Additionally, the team’s questionnaire aimed to gather details of healthcare workers’ attitudes towards VSED, including their willingness to participate in the practice. The survey was distributed to a variety of healthcare professionals, from GPs to nurses to paramedics, since interdisciplinary cooperation is essential for potential future standardisation of care.

Data analysis revealed that the VSED in these settings is mainly carried out by cancer patients (40.5%) or by people without any serious disease (28.9%). The underlying causes include fatigue (61%) and the fear of being dependent on others (59.5%). Death from the VSED was viewed as dignified by 57.5% of all professionals surveyed.

Looking to Nursing Homes

The team also created a cross-sectional study directed at heads of Swiss nursing homes to gather their experiences and opinions on VSED. Their online survey was answered by 34% of all nursing home heads, and data analysis revealed 1.7% of all patients in these settings died following VSED. Almost 70% of participants considered this phenomenon highly relevant in their daily work. Participants described the VSED as being more expected by older patients, and they tended to view it as a natural death which was accompanied by health professionals. As many as 92% of participants believed that patients undergoing VSED deserved the right to care, and overall, views toward the subject were positive.

In general, the survey found that healthcare professionals view VSED as a phenomenon of old age, rather than a formalised end-of-life practice. Professor Fringer and Mrs Stängle’s insight indicated the need for additional staff training and clearer positioning on this issue, which would provide essential clarity and better standardisation of care.

Family-centred Care

Alongside creating professional acceptance and integration of the VSED, Professor Fringer and Mrs Stängle explained the need for a family-centred care model to be established to help all those involved. Patients who choose the VSED will at some point depend on familial support, as well as nursing or medical aid. Whether individuals opt for the accompaniment of their relatives during their VSED process, or for the family to assist only with medical or legal formalities, some interaction is necessary between the patient, their family, and medical staff. To this end, Professor Fringer and Mrs Stängle developed a family-centred care model, which would take all of this into account and could improve the wellbeing of all involved in this process.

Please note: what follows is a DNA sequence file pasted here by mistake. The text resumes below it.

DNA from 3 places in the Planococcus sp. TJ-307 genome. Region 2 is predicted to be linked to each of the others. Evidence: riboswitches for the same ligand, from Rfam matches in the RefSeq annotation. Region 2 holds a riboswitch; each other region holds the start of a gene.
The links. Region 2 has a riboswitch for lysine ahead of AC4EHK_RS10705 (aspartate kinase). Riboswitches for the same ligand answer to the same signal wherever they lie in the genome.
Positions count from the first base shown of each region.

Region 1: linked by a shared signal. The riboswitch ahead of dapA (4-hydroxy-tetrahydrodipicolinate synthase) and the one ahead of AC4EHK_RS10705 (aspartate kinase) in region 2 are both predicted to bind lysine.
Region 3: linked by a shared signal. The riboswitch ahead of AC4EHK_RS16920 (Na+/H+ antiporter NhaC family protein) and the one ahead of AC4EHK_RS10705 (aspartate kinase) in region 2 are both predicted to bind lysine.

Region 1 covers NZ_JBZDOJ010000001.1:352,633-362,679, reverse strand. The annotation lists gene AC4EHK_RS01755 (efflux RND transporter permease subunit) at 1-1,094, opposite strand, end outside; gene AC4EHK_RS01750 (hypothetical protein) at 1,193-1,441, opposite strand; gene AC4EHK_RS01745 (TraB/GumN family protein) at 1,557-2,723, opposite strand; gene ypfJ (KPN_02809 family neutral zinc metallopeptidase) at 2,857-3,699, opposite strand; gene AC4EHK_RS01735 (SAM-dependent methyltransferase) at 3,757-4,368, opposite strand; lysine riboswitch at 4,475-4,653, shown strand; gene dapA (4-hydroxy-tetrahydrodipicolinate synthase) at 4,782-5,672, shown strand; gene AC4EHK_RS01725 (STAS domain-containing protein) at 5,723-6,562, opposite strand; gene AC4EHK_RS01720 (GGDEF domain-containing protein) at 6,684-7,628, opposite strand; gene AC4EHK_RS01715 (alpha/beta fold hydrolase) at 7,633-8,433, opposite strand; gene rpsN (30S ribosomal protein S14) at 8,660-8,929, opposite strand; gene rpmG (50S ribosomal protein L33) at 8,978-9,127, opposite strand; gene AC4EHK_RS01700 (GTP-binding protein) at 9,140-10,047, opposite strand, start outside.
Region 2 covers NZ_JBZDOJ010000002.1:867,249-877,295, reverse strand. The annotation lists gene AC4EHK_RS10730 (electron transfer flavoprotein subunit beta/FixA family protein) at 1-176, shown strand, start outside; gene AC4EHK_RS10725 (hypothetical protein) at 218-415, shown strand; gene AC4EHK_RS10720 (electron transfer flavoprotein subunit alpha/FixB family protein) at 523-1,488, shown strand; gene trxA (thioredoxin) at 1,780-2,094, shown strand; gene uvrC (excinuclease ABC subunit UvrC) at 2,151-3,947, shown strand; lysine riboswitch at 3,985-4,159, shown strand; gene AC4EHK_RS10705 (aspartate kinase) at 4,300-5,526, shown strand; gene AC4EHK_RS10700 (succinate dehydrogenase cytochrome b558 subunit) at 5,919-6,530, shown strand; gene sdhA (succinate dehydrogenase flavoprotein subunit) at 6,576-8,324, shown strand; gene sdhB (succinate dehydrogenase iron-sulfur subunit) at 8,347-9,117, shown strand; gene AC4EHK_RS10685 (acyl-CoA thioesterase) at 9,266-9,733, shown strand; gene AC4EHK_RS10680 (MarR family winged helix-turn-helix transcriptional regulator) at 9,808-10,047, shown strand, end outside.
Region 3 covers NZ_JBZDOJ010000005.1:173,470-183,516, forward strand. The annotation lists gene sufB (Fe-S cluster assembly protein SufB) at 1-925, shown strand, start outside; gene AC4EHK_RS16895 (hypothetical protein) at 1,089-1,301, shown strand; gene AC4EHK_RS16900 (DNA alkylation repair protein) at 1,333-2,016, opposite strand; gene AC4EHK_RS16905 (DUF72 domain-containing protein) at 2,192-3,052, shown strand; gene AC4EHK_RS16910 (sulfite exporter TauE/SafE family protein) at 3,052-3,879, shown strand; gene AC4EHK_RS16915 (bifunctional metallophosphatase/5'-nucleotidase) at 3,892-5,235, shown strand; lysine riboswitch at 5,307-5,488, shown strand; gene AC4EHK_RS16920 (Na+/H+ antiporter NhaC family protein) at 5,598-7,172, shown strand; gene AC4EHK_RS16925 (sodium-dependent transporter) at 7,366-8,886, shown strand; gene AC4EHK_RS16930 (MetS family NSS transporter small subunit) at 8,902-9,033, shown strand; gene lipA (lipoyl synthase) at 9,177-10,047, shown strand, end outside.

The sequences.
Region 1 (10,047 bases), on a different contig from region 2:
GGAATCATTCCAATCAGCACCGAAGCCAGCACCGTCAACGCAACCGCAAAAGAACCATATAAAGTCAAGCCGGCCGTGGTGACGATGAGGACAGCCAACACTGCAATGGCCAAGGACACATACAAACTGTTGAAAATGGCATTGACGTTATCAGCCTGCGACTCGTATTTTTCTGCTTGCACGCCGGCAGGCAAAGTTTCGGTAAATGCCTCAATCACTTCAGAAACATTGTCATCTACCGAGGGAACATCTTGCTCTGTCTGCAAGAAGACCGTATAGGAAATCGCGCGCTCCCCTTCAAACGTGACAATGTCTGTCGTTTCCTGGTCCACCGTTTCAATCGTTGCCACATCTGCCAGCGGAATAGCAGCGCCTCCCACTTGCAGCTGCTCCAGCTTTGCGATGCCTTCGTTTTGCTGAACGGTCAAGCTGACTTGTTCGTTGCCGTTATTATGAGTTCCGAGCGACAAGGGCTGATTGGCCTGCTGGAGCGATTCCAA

Professional Stance of Physicians

In recently published research, Professor Fringer and Mrs Stängle aimed to determine how often patients undergoing the VSED do so with the support and/or knowledge of their Swiss family physicians. In addition to this, they were interested in physicians’ attitudes and professional stances towards this issue.

After analysing results from 751 practising family physicians, the researchers determined that VSED was a well-known phenomenon among 81.9% of those investigated, with over one-third having accompanied at least one patient during VSED. Despite this, there is still a lack of in-depth knowledge on the subject required to appropriately advise patients and families concerned. In 2017, VSED accounted for 1.1% of all deaths that occurred in Swiss nursing homes or privately. The physicians classified this as a natural dying process (59.3%), passive euthanasia (32.0%), or suicide (5.3%).